Not a single GOP member of Congress has signed onto legislation to adjust the payroll wage cap. Instead, key Republicans insist that “entitlements” (Social Security and Medicare) must be reformed.
Many congressional Republicans conflate seniors’ earned benefits with the federal debt issue, even though Social Security and Medicare Part A are completely self-funded by American workers and employers. They don’t contribute a penny to the debt. None other than Ronald Reagan declared in 1984, “Social Security has nothing to do with the deficit.”
According to the Center on Budget and Policy Priorities, the number one driver of the debt is tax breaks. But Republicans ignore the $2 trillion that the Trump/GOP tax cuts added to the debt. Instead of calling for repeal of those tax cuts, the GOP wants to make them permanent. This is a dubious set of priorities at a time when the wealthy and profitable corporations are by and large thriving, while some seniors— racked by the pandemic and high inflation— are barely surviving.
In a February 9 press release, the White noted that The Republican Study Committee— which includes a majority of House Republicans— released a formal budget that, according to Politico, included "raising the eligibility ages for each program, along with withholding payments for individuals who retire early or had a certain income, and privatized funding for Social Security to lower income taxes. And in 2015, most House Republicans, including Speaker McCarthy, Rep. Scalise, and a host of others in current leadership, voted to raise the retirement age to 70, which would cut Social Security benefits for tens of millions of seniors who paid into the system for years."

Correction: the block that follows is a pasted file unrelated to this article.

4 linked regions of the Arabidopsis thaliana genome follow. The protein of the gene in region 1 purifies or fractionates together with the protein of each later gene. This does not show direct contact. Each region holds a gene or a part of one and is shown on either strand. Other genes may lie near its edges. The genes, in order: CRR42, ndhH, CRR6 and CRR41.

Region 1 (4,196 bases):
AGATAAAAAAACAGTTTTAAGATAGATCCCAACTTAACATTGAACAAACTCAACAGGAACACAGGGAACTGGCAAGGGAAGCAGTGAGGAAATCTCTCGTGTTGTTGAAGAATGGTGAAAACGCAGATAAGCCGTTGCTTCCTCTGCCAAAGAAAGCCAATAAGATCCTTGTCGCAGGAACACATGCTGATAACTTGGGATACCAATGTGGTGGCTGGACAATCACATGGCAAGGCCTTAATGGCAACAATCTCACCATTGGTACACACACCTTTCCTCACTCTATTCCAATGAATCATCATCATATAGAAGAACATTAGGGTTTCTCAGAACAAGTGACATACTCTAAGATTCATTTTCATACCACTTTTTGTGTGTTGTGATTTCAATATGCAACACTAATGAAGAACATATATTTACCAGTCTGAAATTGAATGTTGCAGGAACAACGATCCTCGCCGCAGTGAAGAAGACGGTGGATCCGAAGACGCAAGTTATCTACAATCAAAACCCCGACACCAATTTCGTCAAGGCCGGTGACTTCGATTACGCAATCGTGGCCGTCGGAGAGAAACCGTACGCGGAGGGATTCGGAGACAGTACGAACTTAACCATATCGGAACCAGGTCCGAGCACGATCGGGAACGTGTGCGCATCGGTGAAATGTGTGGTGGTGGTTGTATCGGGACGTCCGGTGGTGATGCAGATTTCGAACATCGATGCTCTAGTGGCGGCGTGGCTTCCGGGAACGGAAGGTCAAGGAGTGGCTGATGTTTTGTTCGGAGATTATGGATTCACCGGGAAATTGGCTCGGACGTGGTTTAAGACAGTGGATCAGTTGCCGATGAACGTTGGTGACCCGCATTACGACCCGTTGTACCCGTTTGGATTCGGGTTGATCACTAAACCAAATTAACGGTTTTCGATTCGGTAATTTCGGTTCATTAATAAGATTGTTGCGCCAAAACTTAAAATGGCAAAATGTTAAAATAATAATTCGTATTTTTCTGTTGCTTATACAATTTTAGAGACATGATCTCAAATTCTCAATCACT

As part of his deal with extremists to become Speaker, McCarthy agreed to hold the debt ceiling hostage to pursing what the GOP calls “reforms to” Social Security, Medicare and Medicaid. People think only GOP extremists like Marjorie Traitor Greene, Paul Gosar, Lauren Boebert, Andy Ogles (R-TN), Kevin Hern (R-OK), Mary Miller (R-IL), Beth Van Duyne (R-TX), Clay Higgins (R-LA), Kat Cammack (R-FL), Troy Nehls (R-TX), Mike Johnson (R-LA), Bob Good (R-VA), Patrick McHenry (R-NC), Matt Rosendale (R-MT), Diana Harshbarger (R-TN), Ralph Norman (R-SC), Anna Paulina Lunatic (R-FL), Jim Banks (R-IN), Ronny Jackson (R-TX), Russell Fry (R-SC), Byron Donalds (R-FL) support cutting Social Security benefits. But “people” aren’t paying close enough attention. Sure, all those extremists are working to cut benefits. But so are virtually all the fake-moderates among the House Republicans. These so-called “non-extremists: who have already signed on to the GOP proposal to cut benefits include Republicans who pretend to be mainstream like:
Mike Garcia (R-CA)
Ann Wagner (R-MO)
Don Bacon (R-NE)
Vern Buchanan (R-FL)
Ashley Hinson (R-IA)
Dan Crenshaw (R-TX)
Nick LaLota (R-NY)
John James (R-MI)
Dan Newhouse (R-WA)
Carlos Gimenez (R-FL)
Bryan Steil (R-WI)
Zach Nunn (R-IA)
Blake Moore (R-UT)
Brian Mast (R-FL)
Mike Turner (R-OH)
Jay Obernolte (R-CA)
Nicole Malliotakis (R-NY)
French Hill (R-AR)
Dusty Johnson (R-SD)
Kevin Kiley (R-CA)
David Joyce (R-OH)
Nick Langworthy (R-NY)